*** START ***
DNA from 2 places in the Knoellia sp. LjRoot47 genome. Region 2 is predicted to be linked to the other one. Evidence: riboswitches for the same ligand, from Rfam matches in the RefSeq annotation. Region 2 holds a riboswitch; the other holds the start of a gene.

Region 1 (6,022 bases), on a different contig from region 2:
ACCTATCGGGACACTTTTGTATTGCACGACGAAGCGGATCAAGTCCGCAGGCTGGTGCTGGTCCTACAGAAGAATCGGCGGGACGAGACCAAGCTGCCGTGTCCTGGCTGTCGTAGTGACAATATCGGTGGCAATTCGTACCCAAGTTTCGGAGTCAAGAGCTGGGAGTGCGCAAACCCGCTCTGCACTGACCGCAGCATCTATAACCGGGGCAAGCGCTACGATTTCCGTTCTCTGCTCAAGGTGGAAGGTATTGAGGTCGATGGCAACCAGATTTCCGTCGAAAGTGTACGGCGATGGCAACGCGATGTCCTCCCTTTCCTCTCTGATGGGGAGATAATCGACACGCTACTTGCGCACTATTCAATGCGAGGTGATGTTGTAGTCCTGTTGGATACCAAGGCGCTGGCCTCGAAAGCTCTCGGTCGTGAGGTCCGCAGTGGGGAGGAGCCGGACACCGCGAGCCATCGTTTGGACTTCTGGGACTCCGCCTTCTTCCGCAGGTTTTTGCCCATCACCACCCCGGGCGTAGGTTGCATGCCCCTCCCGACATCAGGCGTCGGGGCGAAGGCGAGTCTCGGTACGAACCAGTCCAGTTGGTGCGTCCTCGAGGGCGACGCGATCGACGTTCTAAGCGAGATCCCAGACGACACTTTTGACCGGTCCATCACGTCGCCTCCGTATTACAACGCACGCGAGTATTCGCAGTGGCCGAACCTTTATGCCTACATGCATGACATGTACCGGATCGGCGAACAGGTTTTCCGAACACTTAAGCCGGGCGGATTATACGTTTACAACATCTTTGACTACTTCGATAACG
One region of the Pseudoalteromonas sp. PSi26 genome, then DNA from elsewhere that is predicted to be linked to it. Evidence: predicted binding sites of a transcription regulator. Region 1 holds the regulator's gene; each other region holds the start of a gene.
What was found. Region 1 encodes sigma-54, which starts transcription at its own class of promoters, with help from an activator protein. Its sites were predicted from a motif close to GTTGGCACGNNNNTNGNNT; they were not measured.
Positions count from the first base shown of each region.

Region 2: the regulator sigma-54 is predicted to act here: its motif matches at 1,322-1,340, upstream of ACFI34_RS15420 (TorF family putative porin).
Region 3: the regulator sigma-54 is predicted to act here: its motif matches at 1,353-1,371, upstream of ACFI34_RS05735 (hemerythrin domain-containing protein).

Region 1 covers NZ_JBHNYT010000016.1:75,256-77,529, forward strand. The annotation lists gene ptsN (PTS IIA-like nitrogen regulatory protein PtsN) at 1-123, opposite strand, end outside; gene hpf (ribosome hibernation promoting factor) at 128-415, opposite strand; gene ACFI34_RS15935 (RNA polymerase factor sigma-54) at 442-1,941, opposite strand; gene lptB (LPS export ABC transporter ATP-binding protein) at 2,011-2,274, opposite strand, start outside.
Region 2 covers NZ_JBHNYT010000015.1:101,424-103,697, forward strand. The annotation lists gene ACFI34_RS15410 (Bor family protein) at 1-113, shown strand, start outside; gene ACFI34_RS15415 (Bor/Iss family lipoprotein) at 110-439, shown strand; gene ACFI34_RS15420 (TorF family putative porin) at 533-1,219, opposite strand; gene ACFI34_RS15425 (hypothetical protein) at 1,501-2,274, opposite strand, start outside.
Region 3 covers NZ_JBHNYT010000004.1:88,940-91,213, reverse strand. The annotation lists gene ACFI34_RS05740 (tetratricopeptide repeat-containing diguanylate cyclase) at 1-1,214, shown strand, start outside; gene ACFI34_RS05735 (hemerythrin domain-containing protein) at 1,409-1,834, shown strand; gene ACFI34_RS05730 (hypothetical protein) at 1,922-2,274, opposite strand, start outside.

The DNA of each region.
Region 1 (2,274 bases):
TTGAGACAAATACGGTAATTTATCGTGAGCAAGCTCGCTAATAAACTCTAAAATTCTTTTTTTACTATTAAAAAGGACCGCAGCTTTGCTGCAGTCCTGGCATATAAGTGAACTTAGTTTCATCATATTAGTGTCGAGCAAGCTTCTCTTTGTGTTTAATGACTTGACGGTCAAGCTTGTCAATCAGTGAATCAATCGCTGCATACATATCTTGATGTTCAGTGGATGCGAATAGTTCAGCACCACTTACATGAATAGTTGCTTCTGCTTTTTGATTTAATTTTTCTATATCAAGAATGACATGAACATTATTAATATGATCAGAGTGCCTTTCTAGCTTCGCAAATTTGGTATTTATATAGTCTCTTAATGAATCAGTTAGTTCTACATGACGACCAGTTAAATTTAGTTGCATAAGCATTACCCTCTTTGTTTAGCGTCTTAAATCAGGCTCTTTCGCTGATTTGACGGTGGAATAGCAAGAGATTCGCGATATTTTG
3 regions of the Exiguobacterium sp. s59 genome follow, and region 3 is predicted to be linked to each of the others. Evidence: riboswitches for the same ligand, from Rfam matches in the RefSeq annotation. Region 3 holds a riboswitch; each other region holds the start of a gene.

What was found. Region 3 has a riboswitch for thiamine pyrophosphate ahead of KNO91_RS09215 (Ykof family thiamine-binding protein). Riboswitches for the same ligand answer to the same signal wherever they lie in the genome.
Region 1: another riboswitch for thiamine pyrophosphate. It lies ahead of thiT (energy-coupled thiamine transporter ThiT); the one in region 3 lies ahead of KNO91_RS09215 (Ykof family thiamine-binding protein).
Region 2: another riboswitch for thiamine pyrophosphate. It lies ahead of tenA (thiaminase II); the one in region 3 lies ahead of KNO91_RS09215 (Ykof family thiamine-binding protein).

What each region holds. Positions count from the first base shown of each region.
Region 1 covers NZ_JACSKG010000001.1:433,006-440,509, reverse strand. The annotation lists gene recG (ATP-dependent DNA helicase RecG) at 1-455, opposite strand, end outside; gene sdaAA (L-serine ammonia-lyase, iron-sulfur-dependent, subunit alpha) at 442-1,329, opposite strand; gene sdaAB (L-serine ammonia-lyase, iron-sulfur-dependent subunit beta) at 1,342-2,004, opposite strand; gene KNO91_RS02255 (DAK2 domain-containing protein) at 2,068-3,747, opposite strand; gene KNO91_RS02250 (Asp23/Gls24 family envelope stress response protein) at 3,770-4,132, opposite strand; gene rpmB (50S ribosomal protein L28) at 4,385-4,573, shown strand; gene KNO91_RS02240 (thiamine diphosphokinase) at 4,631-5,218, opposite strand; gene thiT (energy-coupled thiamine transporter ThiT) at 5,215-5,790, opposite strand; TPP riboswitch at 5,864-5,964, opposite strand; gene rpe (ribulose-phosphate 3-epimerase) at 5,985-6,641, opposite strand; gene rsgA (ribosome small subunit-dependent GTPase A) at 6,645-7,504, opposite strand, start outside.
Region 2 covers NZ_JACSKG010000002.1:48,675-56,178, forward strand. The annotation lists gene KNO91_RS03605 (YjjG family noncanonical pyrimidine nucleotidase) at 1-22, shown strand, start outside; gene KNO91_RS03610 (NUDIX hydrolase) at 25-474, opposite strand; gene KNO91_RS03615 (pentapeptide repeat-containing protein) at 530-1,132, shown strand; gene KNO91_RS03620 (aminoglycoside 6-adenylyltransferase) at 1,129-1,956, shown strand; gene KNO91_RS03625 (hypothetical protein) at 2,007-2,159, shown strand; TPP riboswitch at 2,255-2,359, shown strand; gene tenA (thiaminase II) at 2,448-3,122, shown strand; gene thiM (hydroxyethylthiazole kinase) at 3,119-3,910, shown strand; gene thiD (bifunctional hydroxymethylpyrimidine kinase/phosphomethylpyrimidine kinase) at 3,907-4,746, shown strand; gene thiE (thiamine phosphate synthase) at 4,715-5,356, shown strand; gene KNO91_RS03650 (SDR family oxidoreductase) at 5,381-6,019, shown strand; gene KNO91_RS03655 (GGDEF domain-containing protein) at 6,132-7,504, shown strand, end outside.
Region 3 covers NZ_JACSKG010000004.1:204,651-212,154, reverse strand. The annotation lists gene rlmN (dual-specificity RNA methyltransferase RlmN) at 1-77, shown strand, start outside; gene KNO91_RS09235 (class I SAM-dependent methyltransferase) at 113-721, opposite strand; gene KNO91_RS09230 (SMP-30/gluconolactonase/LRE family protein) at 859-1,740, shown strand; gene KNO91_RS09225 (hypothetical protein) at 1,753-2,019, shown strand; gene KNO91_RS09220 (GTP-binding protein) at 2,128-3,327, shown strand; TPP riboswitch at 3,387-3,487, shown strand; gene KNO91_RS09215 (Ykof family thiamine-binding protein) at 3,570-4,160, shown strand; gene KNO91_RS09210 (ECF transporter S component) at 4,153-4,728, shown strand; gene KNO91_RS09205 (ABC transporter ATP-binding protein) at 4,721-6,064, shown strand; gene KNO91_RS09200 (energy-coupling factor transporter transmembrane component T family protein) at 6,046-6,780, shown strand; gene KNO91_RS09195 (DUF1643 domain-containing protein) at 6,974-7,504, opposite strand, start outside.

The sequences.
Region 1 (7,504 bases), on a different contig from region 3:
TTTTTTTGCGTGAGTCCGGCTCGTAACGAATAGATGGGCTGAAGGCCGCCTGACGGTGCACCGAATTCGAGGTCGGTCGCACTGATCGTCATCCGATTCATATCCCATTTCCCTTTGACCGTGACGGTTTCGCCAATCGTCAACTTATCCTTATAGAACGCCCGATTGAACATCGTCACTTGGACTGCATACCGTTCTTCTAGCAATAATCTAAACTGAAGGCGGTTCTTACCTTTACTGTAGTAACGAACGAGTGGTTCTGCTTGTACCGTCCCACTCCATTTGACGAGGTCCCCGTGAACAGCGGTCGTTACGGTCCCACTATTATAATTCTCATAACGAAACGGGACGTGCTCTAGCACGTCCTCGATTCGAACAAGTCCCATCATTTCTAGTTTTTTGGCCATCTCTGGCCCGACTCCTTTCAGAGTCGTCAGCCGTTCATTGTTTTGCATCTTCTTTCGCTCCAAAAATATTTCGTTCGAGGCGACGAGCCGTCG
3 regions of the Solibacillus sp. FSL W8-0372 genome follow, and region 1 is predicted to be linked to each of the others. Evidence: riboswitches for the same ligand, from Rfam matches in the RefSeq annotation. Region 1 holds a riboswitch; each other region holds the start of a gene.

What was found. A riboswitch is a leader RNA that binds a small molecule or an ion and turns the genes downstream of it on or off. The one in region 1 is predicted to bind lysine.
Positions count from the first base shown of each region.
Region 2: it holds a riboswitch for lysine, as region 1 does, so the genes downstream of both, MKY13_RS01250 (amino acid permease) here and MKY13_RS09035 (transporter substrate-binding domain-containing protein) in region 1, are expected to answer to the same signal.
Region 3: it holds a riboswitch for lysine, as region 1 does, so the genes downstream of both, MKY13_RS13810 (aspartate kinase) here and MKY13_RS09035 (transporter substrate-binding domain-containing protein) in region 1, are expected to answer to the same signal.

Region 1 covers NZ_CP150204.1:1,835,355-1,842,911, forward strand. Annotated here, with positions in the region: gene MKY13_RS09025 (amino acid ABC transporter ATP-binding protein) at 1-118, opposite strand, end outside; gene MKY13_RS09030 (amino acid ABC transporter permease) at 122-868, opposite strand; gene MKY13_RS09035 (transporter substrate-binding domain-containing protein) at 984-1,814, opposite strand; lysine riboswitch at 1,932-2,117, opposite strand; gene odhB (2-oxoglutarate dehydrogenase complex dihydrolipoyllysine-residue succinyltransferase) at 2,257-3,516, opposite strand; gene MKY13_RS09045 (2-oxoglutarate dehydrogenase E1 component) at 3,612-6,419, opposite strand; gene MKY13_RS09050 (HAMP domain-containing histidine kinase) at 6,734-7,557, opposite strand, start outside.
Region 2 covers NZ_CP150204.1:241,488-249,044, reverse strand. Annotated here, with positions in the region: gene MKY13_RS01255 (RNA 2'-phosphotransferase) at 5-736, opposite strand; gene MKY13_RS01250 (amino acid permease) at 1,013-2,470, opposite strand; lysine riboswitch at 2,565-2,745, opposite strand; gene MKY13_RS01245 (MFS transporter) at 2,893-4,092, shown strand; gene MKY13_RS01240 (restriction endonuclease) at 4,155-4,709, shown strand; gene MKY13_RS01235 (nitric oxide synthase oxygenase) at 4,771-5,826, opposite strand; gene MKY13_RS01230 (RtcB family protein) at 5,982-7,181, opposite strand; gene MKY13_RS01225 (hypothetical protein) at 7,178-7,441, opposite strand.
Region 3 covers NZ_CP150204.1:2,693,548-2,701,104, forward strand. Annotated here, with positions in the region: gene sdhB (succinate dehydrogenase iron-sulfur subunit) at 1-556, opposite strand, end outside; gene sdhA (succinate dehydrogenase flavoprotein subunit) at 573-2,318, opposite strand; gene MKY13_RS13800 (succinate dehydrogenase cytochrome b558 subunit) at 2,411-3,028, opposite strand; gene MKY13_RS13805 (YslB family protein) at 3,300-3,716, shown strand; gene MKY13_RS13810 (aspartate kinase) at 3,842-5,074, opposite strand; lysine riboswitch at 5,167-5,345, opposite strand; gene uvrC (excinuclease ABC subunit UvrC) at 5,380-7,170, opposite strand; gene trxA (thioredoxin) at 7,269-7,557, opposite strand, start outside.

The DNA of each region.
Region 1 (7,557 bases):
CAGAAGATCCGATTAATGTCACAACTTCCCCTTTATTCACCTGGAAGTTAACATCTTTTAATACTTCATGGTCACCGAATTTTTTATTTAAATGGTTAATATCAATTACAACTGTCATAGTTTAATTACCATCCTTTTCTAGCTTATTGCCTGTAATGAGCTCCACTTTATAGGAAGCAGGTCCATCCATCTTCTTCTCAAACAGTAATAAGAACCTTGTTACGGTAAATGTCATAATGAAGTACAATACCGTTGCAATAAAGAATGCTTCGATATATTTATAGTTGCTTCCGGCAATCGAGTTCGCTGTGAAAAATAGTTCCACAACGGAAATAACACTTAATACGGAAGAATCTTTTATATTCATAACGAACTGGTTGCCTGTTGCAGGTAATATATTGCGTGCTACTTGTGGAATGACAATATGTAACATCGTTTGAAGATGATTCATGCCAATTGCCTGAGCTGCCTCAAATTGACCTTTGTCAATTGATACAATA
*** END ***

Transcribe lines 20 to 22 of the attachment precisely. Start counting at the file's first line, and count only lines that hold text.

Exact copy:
Region 1 covers NZ_JACSKG010000001.1:433,006-440,509, reverse strand. The annotation lists gene recG (ATP-dependent DNA helicase RecG) at 1-455, opposite strand, end outside; gene sdaAA (L-serine ammonia-lyase, iron-sulfur-dependent, subunit alpha) at 442-1,329, opposite strand; gene sdaAB (L-serine ammonia-lyase, iron-sulfur-dependent subunit beta) at 1,342-2,004, opposite strand; gene KNO91_RS02255 (DAK2 domain-containing protein) at 2,068-3,747, opposite strand; gene KNO91_RS02250 (Asp23/Gls24 family envelope stress response protein) at 3,770-4,132, opposite strand; gene rpmB (50S ribosomal protein L28) at 4,385-4,573, shown strand; gene KNO91_RS02240 (thiamine diphosphokinase) at 4,631-5,218, opposite strand; gene thiT (energy-coupled thiamine transporter ThiT) at 5,215-5,790, opposite strand; TPP riboswitch at 5,864-5,964, opposite strand; gene rpe (ribulose-phosphate 3-epimerase) at 5,985-6,641, opposite strand; gene rsgA (ribosome small subunit-dependent GTPase A) at 6,645-7,504, opposite strand, start outside.
Region 2 covers NZ_JACSKG010000002.1:48,675-56,178, forward strand. The annotation lists gene KNO91_RS03605 (YjjG family noncanonical pyrimidine nucleotidase) at 1-22, shown strand, start outside; gene KNO91_RS03610 (NUDIX hydrolase) at 25-474, opposite strand; gene KNO91_RS03615 (pentapeptide repeat-containing protein) at 530-1,132, shown strand; gene KNO91_RS03620 (aminoglycoside 6-adenylyltransferase) at 1,129-1,956, shown strand; gene KNO91_RS03625 (hypothetical protein) at 2,007-2,159, shown strand; TPP riboswitch at 2,255-2,359, shown strand; gene tenA (thiaminase II) at 2,448-3,122, shown strand; gene thiM (hydroxyethylthiazole kinase) at 3,119-3,910, shown strand; gene thiD (bifunctional hydroxymethylpyrimidine kinase/phosphomethylpyrimidine kinase) at 3,907-4,746, shown strand; gene thiE (thiamine phosphate synthase) at 4,715-5,356, shown strand; gene KNO91_RS03650 (SDR family oxidoreductase) at 5,381-6,019, shown strand; gene KNO91_RS03655 (GGDEF domain-containing protein) at 6,132-7,504, shown strand, end outside.
Region 3 covers NZ_JACSKG010000004.1:204,651-212,154, reverse strand. The annotation lists gene rlmN (dual-specificity RNA methyltransferase RlmN) at 1-77, shown strand, start outside; gene KNO91_RS09235 (class I SAM-dependent methyltransferase) at 113-721, opposite strand; gene KNO91_RS09230 (SMP-30/gluconolactonase/LRE family protein) at 859-1,740, shown strand; gene KNO91_RS09225 (hypothetical protein) at 1,753-2,019, shown strand; gene KNO91_RS09220 (GTP-binding protein) at 2,128-3,327, shown strand; TPP riboswitch at 3,387-3,487, shown strand; gene KNO91_RS09215 (Ykof family thiamine-binding protein) at 3,570-4,160, shown strand; gene KNO91_RS09210 (ECF transporter S component) at 4,153-4,728, shown strand; gene KNO91_RS09205 (ABC transporter ATP-binding protein) at 4,721-6,064, shown strand; gene KNO91_RS09200 (energy-coupling factor transporter transmembrane component T family protein) at 6,046-6,780, shown strand; gene KNO91_RS09195 (DUF1643 domain-containing protein) at 6,974-7,504, opposite strand, start outside.